Tours through the College of Communication start in undergraduate affairs, go down to the basement, weave through third-floor studios and second-floor classrooms, and conclude in the first floor lobby. Offering stats and fun-facts, the tour-guides invite parents and prospective students to ask questions. These questions help the ambassadors tailor the tours to visitors’ unique interests, and at the very least they interrupt the monologues that Communication majors all too eagerly perform. In a sea of questions tossed or hurled my way on these tours, one seems to surface before the rest.
Myself, two other ambassadors, and one prospective family moved together through the college’s four floors for a late spring tour. We made our way downstairs to the first stop on our last leg: the acclaimed Pete Souza wall. The wall holds a dozen framed photographs Souza (‘76) took during his tenure as White House Photographer under President Obama.
At this point in the semester, my fellow ambassadors and myself had rehearsed our tour-guide routine a charming rapport. We would take turns talking about the photos and always point out our personal favorite from the Obama White House. I pointed to mine and said, “I love this one of him coaching basketball, I feel like I can just smell the gym he’s in.” My fellow ambassadors pointed to their favorites and offered similar explanations.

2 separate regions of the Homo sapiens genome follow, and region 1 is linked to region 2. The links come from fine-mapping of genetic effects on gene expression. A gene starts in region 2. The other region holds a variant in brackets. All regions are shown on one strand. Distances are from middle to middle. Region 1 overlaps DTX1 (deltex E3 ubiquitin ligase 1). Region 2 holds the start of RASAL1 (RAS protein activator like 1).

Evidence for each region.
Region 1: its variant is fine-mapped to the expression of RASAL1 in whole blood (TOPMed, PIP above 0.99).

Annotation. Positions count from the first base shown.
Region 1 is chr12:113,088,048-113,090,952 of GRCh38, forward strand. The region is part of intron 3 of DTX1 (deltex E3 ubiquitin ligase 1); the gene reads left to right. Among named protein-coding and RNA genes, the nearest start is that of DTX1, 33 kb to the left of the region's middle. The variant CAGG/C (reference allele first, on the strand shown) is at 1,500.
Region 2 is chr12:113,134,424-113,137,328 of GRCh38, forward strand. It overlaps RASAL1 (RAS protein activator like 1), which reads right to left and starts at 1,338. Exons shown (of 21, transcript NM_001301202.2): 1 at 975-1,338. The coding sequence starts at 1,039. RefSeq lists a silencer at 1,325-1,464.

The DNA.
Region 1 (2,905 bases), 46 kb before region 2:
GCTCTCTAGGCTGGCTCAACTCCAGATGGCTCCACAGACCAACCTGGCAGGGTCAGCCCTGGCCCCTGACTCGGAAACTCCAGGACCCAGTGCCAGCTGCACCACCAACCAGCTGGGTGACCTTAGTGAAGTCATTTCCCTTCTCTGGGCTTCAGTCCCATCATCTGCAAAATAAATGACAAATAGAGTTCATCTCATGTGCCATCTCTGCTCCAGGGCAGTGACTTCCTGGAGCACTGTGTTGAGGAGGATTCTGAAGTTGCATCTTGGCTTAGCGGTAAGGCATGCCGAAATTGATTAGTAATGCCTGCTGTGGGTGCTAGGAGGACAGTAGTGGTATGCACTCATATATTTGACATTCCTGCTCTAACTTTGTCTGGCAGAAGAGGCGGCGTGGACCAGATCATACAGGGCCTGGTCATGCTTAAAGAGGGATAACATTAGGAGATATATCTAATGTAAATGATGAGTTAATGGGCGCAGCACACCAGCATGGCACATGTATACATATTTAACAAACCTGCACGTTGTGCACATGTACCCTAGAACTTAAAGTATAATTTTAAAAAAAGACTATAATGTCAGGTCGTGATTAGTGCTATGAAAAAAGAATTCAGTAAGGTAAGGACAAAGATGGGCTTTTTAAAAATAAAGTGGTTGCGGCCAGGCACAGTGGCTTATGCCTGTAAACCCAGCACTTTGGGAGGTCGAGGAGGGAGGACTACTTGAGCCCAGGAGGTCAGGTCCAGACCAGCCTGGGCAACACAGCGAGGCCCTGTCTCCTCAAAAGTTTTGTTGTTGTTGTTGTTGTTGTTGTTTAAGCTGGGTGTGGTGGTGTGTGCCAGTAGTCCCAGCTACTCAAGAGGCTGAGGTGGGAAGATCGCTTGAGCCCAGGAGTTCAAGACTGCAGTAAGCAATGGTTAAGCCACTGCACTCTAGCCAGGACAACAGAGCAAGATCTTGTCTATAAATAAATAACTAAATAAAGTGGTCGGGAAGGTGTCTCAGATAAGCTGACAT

Before we could use our famous photojournalist as a segue to advertise the student-run publications on campus, a parent on our tour asked about the political climate on campus, trying to gauge whether or not students were politically active. We answered politely but honestly, hoping to inform not offend since an ambassadorship historically required diplomatic behavior beyond million dollar donations. Explaining that Boston University is an urban campus in the middle of a politically active city, we said that students embrace the opportunities for political engagement that our city and our school offer.
The question inspired me to consider the changing tides of political activism, the wave that has grown in strength and size over the past four years before it walls in 2020. Throughout my four years in college, I have watched activism evolve, manifesting in protest practices from traditional walk-outs and stand-ins, to the meme scene with “O.K., Boomer” Tik Toks. I admire the transformation of the previously apolitical, people who educated themselves and increased their own political involvement in hopes that they might empower others.
I’m so grateful to attend a university where student unions and organizations are allowed to band together and push for progress. I encourage you to take advantage of these opportunities and refrain from staying silent. There are causes that you should care about and they are not hopeless. Our school alone offers nine purely political organizations, but there are dozens of other groups involved with community engagement and student government. With the looming 2020 election, you can help these organizations; utilize your communication skills to educate, inform, and empower as we rush toward the shoreline.